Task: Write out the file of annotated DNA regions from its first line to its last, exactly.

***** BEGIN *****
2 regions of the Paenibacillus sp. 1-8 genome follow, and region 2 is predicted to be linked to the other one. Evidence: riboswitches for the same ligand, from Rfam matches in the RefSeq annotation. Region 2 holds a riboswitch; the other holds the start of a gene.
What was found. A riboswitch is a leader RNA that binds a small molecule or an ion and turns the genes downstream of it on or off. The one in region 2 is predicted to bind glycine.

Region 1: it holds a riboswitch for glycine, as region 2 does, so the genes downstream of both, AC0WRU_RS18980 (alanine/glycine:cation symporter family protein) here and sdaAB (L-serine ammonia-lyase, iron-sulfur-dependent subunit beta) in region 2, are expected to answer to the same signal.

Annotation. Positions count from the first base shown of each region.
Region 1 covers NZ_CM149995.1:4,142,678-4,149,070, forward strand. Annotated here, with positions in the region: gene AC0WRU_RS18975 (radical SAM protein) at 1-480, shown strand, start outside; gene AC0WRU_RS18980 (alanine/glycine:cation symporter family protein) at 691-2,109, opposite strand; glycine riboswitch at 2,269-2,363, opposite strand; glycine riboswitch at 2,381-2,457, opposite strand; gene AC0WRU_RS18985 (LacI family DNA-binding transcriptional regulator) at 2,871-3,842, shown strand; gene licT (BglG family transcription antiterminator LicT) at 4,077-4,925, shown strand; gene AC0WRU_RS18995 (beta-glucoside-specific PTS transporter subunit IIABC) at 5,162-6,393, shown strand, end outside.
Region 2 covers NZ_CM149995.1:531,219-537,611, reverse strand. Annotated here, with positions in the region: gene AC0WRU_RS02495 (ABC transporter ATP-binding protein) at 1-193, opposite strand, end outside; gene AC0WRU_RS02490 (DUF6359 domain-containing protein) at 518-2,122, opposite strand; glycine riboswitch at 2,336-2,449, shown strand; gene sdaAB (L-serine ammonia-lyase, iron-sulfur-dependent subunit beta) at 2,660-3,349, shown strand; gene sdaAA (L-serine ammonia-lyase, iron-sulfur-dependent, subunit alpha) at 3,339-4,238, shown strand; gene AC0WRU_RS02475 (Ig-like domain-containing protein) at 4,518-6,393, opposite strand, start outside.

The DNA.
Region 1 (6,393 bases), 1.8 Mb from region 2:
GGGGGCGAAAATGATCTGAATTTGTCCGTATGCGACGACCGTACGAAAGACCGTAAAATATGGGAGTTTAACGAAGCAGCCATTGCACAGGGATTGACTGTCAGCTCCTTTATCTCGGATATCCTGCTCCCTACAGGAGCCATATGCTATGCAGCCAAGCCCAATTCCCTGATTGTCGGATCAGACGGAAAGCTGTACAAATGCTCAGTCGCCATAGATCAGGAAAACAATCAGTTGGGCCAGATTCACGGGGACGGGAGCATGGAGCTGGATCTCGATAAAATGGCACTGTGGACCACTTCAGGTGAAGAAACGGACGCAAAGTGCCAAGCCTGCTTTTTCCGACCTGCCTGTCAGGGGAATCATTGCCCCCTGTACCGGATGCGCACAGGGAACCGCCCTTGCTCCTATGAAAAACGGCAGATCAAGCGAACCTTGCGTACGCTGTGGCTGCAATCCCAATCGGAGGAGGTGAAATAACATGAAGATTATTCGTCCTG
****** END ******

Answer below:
2 regions of the Paenibacillus sp. 1-8 genome follow, and region 2 is predicted to be linked to the other one. Evidence: riboswitches for the same ligand, from Rfam matches in the RefSeq annotation. Region 2 holds a riboswitch; the other holds the start of a gene.
What was found. A riboswitch is a leader RNA that binds a small molecule or an ion and turns the genes downstream of it on or off. The one in region 2 is predicted to bind glycine.

Region 1: it holds a riboswitch for glycine, as region 2 does, so the genes downstream of both, AC0WRU_RS18980 (alanine/glycine:cation symporter family protein) here and sdaAB (L-serine ammonia-lyase, iron-sulfur-dependent subunit beta) in region 2, are expected to answer to the same signal.

Annotation. Positions count from the first base shown of each region.
Region 1 covers NZ_CM149995.1:4,142,678-4,149,070, forward strand. Annotated here, with positions in the region: gene AC0WRU_RS18975 (radical SAM protein) at 1-480, shown strand, start outside; gene AC0WRU_RS18980 (alanine/glycine:cation symporter family protein) at 691-2,109, opposite strand; glycine riboswitch at 2,269-2,363, opposite strand; glycine riboswitch at 2,381-2,457, opposite strand; gene AC0WRU_RS18985 (LacI family DNA-binding transcriptional regulator) at 2,871-3,842, shown strand; gene licT (BglG family transcription antiterminator LicT) at 4,077-4,925, shown strand; gene AC0WRU_RS18995 (beta-glucoside-specific PTS transporter subunit IIABC) at 5,162-6,393, shown strand, end outside.
Region 2 covers NZ_CM149995.1:531,219-537,611, reverse strand. Annotated here, with positions in the region: gene AC0WRU_RS02495 (ABC transporter ATP-binding protein) at 1-193, opposite strand, end outside; gene AC0WRU_RS02490 (DUF6359 domain-containing protein) at 518-2,122, opposite strand; glycine riboswitch at 2,336-2,449, shown strand; gene sdaAB (L-serine ammonia-lyase, iron-sulfur-dependent subunit beta) at 2,660-3,349, shown strand; gene sdaAA (L-serine ammonia-lyase, iron-sulfur-dependent, subunit alpha) at 3,339-4,238, shown strand; gene AC0WRU_RS02475 (Ig-like domain-containing protein) at 4,518-6,393, opposite strand, start outside.

The DNA.
Region 1 (6,393 bases), 1.8 Mb from region 2:
GGGGGCGAAAATGATCTGAATTTGTCCGTATGCGACGACCGTACGAAAGACCGTAAAATATGGGAGTTTAACGAAGCAGCCATTGCACAGGGATTGACTGTCAGCTCCTTTATCTCGGATATCCTGCTCCCTACAGGAGCCATATGCTATGCAGCCAAGCCCAATTCCCTGATTGTCGGATCAGACGGAAAGCTGTACAAATGCTCAGTCGCCATAGATCAGGAAAACAATCAGTTGGGCCAGATTCACGGGGACGGGAGCATGGAGCTGGATCTCGATAAAATGGCACTGTGGACCACTTCAGGTGAAGAAACGGACGCAAAGTGCCAAGCCTGCTTTTTCCGACCTGCCTGTCAGGGGAATCATTGCCCCCTGTACCGGATGCGCACAGGGAACCGCCCTTGCTCCTATGAAAAACGGCAGATCAAGCGAACCTTGCGTACGCTGTGGCTGCAATCCCAATCGGAGGAGGTGAAATAACATGAAGATTATTCGTCCTG